Three dimensions of success for mission-driven organizations

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‘Innovate or die’ is a truism for any nonprofit, service agency, or social enterprise because the challenges we’re addressing are highly complex and unstable. But...how? It’s much easier to say how we want things to be than it is to make it so. The question is, how exactly do we become more nimble, innovative and more impactful within the constraints of our budgets, timescales and mandates?

In my experience working with many creative and effective civil society organizations, I see a clear pattern that transcends sectors, tactics and strategies These groups act simultaneously in three dimensions of their mission: they advocate for specific types of change, they constantly strengthen the movement of which they are an expression, and they take deliberate action to change the larger conversation that frame their concerns.

1. Advocacy means seeking change in the practices of other stakeholders, in the alignment of resources, or in policy or legislation that have population-level impacts. Having such a program of change (programmatic objectives) focuses internal resources and defines the scope of meaningful activities and partnerships. In this dimension, it is critical to have a clear correspondence of objectives (which are specific and time-bound) to goals (which are broader and longer-term).

2. By building the movement, I mean that they nurture identity, commitment and skills in their core community. This can take many forms - 350.org uses storytelling around climate change to build solidarity across a broad demographic spectrum; the Canadian Breast Cancer Foundation’s annual Run for the Cure transforms a shared trauma into community action; the Idle No More Round Dances gave activists a concrete way to share a new vision of change and transmit it to the Canadian public. In this dimension, progress is measured by saliency - the extent to which the organization’s actions and values motivate an identifiable group of people.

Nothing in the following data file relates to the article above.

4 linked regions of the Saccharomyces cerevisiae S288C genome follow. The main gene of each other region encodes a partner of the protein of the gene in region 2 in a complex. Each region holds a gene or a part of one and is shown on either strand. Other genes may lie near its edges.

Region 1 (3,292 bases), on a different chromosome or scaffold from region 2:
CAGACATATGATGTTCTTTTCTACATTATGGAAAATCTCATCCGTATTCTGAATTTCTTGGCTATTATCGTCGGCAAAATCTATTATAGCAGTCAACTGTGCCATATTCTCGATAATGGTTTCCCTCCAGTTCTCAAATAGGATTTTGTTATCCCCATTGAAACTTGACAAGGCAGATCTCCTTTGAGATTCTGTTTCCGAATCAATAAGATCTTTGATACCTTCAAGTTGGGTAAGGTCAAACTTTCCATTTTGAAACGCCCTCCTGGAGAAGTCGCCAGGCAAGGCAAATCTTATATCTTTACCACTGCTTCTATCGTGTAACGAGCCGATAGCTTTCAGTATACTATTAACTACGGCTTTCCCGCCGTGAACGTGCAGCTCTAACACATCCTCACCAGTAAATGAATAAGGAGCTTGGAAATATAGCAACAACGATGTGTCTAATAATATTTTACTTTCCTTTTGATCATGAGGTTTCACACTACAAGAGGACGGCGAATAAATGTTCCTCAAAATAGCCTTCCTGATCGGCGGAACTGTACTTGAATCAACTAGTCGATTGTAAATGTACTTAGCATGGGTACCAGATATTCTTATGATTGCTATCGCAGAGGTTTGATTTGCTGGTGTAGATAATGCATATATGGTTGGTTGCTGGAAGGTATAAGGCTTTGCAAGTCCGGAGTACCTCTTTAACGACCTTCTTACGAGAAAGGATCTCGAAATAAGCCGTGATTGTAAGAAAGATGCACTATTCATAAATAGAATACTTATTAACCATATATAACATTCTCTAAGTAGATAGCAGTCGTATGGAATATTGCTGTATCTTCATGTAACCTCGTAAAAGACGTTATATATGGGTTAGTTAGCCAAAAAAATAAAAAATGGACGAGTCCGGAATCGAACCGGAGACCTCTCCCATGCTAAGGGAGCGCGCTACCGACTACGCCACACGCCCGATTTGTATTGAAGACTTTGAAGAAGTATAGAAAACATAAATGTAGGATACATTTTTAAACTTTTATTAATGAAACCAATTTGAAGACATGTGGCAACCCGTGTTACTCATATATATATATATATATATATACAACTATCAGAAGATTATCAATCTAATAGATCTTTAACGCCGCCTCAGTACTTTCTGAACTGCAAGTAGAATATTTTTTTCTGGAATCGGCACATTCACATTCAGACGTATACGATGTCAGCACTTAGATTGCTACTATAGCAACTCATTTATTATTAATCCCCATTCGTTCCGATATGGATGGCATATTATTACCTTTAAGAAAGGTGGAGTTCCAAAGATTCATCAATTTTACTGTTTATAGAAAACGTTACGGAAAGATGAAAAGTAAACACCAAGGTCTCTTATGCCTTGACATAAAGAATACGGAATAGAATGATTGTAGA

“People are sharing that knowledge amongst each other,
where it's been forgotten.
They're bringing back that spirit of being one people,
with one voice.”
(David Churchene, Jr., on the Round Dance phenomenon)
 

3. The third dimension of success is changing the conversation for everyone by (re-)framing their concerns in the discourse of the wider society. They create - or take advantage of - compelling pathways between the ‘movement’ and those of us not yet engaged. This process can seem to happen instantaneously thanks to ubiquitous social media - just think of #rapedbutneverreported in 2014, a sudden upsurge of public dialogue around sexual violence faced by women around the world. But it is also a planned and deliberate approach to change the terms of debate to open up new opportunities for concrete change - for example, in the excellent series of ‘Ask Her’ talks by African community leaders, the Stephen Lewis Foundation asks us to dispense with our pity and put African women’s perspectives in the foreground instead. In this dimension, progress is measured by the development of new relationships between stakeholders.

No single dimension is primary over the others. Each dimension can be the zone where momentum occurs, depending on circumstances. If one area is static or complex, smart groups head out into one or another of the three dimensions to find opportunities and and ways to innovate, and take advantage of the intersections between them.

Think for example of how some climate action groups shifted away from debating greenhouse gas emissions targets to focus instead on pipeline development. This allowed them to temporarily step out of the conversational frame of ‘jobs versus environment’. Biding their time by building the base, these NGOs are now well-positioned to exploit the low price of oil and Canada’s poor economic situation to tack back towards their programmatic objective of dramatically reducing GHG emissions.